Almost certainly, your job search plan will involve a much less severe situation, with substantially less extreme consequences. Given that greatly reduced scale of impact, however, your plan still can and should be considered a work-in-progress, something you rethink and amend from time to time based on new information you learn or new possibilities you encounter. Even if your plan leads to a mistake, you can learn from that mistake, improve your plan, and move on. As inventor Thomas Edison once said, “Just because something doesn’t do what you planned it to do doesn’t mean it’s useless.”
In short: Plan It – Rethink It – Move On.
Career missteps are nothing new–you might even have made one or two yourself. However, if you made a mistake that involved ending up on the wrong side of the law, you’ve probably discovered that it can have a hugely negative impact on your employability–especially in senior-level positions and/or those involving sensitive areas of a company, such as finance.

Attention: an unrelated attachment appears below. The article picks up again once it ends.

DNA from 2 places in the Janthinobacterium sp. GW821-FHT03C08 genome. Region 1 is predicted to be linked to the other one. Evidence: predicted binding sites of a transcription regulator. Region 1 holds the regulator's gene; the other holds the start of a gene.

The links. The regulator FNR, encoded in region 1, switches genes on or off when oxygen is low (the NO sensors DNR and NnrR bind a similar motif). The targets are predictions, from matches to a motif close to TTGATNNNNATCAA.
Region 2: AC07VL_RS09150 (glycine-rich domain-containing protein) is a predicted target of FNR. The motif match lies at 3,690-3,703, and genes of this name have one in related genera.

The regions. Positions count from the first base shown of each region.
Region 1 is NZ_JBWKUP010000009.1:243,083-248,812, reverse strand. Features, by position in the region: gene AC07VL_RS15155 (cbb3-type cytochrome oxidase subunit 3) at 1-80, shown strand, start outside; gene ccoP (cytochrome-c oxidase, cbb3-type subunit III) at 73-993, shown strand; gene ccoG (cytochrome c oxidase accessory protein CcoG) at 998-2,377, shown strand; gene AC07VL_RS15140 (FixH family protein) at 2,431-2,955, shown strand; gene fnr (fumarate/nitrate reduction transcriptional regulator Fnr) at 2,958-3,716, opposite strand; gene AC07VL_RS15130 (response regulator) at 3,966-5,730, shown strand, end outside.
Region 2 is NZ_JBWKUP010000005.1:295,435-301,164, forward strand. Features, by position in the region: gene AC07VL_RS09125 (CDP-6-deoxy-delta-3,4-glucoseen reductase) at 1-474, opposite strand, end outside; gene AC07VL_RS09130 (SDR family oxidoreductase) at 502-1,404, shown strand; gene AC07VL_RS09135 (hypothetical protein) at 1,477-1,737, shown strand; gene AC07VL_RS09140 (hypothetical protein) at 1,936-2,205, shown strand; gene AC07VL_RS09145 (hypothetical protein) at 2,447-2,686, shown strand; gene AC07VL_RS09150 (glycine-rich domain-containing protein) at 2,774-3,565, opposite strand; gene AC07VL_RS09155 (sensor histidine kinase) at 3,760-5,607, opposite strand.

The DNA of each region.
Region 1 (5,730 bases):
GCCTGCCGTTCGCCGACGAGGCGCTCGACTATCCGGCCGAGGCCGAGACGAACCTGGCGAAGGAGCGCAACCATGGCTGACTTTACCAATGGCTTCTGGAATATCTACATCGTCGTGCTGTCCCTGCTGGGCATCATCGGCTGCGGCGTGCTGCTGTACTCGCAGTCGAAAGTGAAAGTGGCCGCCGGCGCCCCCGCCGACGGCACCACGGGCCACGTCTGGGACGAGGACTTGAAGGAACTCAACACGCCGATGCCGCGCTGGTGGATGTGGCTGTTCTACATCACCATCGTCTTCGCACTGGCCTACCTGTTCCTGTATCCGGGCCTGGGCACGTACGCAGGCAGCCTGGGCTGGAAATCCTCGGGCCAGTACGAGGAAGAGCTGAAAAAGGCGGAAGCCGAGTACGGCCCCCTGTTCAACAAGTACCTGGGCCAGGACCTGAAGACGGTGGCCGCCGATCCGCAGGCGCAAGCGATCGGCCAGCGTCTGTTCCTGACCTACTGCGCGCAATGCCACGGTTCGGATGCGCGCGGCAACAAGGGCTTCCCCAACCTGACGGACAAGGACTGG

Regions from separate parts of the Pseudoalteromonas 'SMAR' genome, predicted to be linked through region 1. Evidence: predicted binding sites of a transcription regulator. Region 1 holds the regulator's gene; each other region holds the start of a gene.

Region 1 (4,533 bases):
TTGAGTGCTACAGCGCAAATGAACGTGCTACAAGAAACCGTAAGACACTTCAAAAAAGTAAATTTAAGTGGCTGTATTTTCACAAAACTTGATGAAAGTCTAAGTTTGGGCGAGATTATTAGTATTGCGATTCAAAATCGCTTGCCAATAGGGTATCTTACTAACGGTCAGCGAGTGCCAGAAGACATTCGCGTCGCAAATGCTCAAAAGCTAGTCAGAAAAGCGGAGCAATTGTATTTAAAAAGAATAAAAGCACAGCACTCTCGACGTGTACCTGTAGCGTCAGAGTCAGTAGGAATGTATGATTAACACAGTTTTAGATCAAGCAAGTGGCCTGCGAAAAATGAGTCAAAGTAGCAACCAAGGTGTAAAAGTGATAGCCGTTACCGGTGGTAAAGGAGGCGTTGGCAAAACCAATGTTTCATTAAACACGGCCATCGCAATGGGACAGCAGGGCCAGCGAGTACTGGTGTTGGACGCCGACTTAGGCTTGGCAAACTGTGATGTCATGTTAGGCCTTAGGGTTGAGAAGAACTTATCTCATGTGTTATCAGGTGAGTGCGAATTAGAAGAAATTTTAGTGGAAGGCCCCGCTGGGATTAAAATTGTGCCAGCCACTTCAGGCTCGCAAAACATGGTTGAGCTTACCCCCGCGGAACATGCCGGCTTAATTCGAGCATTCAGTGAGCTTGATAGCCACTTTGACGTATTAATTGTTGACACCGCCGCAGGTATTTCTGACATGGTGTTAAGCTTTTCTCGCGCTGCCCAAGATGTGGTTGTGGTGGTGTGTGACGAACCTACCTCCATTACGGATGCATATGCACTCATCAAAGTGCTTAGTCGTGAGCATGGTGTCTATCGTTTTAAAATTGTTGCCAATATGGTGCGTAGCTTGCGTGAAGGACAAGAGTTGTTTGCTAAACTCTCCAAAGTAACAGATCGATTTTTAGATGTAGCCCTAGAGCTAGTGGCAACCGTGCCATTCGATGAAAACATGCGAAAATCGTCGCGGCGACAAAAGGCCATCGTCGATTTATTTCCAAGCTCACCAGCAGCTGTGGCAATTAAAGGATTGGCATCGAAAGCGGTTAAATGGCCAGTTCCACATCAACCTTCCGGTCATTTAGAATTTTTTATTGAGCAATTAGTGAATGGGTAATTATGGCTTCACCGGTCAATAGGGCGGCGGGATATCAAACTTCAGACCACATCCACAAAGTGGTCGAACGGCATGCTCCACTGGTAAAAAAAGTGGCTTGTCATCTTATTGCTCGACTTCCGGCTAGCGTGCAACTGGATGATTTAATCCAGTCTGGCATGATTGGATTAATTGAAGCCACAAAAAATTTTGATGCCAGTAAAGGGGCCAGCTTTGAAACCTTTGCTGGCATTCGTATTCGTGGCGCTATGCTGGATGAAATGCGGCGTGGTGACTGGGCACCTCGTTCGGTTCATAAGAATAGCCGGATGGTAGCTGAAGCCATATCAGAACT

In too many cases, you never have the opportunity to explain the situation–for example, to show what you’ve done since then to remedy your error or initiate the changes necessary to ensure never making that kind of mistake again. Employers take one look at your information and say, “Thanks, but we’ll pass.”
Recently, however, it appears that employers’ knee-jerk reaction to job seekers with a somewhat flawed past might be diminishing at least somewhat.
Screening Applicants with a Criminal Past